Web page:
Honda quits F1

SPIELBERG, AUSTRIA - JUNE 30: Race winner Max Verstappen of Netherlands and Red Bull Racing celebrates on the podium as second placed Charles Leclerc of Monaco and Ferrari looks dejected during the F1 Grand Prix of Austria at Red Bull Ring on June 30, 2019 in Spielberg, Austria. (Photo by Mark Thompson/Getty Images)

In a bombshell announcement on Friday morning, Honda has decided to leave Formula 1 after the 2021 season. It had been a challenging road since rejoining the series as a engine manufacturer in 2015 but it is the cost and re-directed focus of its resources that will see it’s back at the end of 2021.

Honda said:

In 2015, Honda resumed competition in F1, the most prestigious automobile racing series in the world, with the goal to win using its own energy management technologies. Initially, Honda experienced a number of difficulties; however, by demonstrating the collective strength of “All Honda,” including the utilization of its aircraft engine technologies, Honda has realized a high level of competitiveness. 

As the automobile industry undergoes a once-in-one-hundred-years period of great transformation, Honda has decided to strive for the “realization of carbon neutrality by 2050.” This goal will be pursued as part of Honda’s environmental initiatives which is one of the top priorities of Honda as a mobility manufacturer.

Toward this end, Honda needs to funnel its corporate resources in research and development into the areas of future power unit and energy technologies, including fuel cell vehicle (FCV) and battery EV (BEV) technologies, which will be the core of carbon-free technologies. As a part of this move, in April of this year, Honda created a new center called Innovative Research Excellence, Power Unit & Energy.

Honda will allocate its energy management and fuel technologies as well as knowledge amassed through F1 activities to this area of power unit and energy technologies and take initiatives while focusing on the future realization of carbon neutrality.  Toward this end, Honda made the decision to conclude its participation in F1.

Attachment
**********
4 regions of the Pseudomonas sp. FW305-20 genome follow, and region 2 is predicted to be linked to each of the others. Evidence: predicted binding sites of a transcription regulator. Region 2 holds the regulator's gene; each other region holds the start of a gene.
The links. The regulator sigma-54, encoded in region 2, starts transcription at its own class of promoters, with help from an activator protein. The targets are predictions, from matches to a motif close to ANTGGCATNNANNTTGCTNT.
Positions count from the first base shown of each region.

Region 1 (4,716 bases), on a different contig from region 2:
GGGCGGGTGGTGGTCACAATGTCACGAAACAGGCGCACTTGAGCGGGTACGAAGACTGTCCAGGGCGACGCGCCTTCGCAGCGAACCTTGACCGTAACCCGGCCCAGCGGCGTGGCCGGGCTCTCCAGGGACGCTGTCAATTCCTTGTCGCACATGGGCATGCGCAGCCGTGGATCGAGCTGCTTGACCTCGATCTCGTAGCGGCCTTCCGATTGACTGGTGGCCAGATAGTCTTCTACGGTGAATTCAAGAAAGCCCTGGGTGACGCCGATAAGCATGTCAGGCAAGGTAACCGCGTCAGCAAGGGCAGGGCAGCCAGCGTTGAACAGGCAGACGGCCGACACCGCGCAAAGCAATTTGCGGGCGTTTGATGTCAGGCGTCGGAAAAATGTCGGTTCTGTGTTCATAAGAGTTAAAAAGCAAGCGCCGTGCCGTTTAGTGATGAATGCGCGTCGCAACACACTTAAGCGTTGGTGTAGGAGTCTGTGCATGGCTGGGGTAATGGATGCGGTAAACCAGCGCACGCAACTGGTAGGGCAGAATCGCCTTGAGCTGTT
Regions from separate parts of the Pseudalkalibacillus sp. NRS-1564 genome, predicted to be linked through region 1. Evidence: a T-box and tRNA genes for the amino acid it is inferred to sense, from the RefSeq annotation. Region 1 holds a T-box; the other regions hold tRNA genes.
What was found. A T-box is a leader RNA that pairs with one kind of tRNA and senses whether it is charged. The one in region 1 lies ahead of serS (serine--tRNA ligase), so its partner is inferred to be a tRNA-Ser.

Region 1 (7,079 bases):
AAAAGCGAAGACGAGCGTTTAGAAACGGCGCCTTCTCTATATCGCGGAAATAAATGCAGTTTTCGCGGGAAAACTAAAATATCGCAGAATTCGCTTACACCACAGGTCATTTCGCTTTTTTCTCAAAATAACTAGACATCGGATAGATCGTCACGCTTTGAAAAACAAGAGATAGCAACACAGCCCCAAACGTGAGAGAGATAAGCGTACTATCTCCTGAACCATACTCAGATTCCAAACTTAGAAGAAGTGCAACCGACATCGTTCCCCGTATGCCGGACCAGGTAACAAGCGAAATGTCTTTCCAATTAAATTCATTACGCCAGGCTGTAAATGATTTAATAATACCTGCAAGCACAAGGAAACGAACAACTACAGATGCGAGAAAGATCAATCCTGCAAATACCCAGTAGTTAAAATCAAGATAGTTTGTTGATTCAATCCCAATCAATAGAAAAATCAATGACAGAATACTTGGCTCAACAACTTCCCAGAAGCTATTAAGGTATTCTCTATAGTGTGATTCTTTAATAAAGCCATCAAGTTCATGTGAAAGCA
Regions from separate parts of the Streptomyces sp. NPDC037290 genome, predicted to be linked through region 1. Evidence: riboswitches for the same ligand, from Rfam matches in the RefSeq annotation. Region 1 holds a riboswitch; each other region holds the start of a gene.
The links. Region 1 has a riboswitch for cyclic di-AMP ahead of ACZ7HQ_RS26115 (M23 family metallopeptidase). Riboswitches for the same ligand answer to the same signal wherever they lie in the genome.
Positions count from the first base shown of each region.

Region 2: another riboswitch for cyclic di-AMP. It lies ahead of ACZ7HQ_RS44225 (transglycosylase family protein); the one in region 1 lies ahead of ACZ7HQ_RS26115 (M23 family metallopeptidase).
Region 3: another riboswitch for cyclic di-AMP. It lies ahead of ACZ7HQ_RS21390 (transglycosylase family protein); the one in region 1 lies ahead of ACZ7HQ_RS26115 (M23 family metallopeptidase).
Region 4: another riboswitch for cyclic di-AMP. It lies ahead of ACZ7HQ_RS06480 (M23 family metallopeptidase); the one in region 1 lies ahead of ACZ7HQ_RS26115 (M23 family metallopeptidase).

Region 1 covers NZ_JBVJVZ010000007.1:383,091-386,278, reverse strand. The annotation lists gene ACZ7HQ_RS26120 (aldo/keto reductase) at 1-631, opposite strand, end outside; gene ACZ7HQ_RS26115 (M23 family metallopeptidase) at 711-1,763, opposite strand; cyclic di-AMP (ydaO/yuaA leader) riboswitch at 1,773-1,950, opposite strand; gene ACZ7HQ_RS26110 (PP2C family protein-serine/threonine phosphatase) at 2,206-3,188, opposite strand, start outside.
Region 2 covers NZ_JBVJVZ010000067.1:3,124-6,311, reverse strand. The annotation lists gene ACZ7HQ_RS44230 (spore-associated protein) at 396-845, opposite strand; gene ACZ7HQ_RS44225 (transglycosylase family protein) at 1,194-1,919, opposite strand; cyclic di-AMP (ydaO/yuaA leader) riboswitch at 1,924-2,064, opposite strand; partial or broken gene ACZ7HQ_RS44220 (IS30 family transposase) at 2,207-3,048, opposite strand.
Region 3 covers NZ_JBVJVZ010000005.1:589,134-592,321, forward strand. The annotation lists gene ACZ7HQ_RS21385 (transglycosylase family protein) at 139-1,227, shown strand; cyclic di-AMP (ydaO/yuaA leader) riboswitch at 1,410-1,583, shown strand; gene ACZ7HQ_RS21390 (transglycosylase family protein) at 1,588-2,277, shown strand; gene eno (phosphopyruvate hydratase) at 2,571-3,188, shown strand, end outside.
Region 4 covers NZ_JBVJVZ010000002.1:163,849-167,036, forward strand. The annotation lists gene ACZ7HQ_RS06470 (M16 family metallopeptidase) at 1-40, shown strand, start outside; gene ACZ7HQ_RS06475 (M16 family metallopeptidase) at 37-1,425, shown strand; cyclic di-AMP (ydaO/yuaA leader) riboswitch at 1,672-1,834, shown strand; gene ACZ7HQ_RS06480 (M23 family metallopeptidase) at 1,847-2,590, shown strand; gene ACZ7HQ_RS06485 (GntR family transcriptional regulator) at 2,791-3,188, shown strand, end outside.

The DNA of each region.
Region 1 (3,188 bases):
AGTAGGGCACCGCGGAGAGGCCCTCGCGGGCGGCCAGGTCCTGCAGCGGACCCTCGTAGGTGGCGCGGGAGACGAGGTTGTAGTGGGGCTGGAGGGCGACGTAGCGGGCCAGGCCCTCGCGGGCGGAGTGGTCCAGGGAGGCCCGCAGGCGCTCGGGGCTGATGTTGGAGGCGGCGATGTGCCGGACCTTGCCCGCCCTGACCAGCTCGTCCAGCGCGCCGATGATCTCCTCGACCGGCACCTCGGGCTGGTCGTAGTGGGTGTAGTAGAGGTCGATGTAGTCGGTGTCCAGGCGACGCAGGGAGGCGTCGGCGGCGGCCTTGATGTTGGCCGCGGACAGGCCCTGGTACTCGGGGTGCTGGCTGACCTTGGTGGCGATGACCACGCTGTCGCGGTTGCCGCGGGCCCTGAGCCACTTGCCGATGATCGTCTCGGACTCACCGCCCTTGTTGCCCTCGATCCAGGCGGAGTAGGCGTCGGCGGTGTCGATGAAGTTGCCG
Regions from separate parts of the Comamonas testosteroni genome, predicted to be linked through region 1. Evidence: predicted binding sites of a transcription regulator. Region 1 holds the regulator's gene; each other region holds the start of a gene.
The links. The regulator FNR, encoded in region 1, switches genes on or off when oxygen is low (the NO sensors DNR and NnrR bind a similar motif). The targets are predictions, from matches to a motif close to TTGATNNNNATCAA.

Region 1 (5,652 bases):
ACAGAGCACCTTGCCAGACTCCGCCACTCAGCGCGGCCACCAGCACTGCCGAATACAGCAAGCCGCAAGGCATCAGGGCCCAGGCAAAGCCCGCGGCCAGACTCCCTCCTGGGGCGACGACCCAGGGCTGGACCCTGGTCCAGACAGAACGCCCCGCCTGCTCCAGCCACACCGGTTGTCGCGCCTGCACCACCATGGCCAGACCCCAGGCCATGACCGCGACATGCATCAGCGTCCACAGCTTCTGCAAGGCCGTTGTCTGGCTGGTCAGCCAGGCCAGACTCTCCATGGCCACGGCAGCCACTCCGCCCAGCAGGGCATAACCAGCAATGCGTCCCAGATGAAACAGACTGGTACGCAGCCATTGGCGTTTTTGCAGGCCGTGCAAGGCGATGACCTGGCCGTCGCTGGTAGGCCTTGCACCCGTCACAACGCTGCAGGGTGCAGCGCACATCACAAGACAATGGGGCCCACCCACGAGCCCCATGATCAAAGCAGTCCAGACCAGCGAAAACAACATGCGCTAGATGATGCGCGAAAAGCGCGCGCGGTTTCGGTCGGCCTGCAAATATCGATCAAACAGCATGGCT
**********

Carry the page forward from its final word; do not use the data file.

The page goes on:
Motorsports activities are in Honda’s DNA, and therefore Honda will continue to be passionate about taking on challenges and striving to become No. 1 in all categories of racing in which Honda participates.

It is a complete shame as the company had made tremendous progress with Red Bull and Alpha Tauri but the cost of the current hybrid engine has been a bane on the sport since its inception in 2014 and it has bankrupted three team, placed several other teams on life support and now will see a key engine supplier leave.

On one side you could argue that F1’s hybrid engine is a good proving ground for hybrid development and that it would lure manufacturers. Unfortunately it doesn’t seem to be alluring to Honda any longer and it isn’t bringing new engine manufacturers into the sport.

The hybrid power unit should have been changed a couple of years ago and when that didn’t happen, it should have changed for the 2022 regulations but teams are heavily invested in the tech and Mercedes wouldn’t be willing to give up their power unit advantage for obvious reasons.

It is a conundrum because F1 and the FIA want to be seen as environmentally sustainable with their hybrid technology. The technology they chose was too expensive for privateers to afford. The hybrid has been around since 2014 and companies such as Honda are no longer interested in its format and the cost of developing it.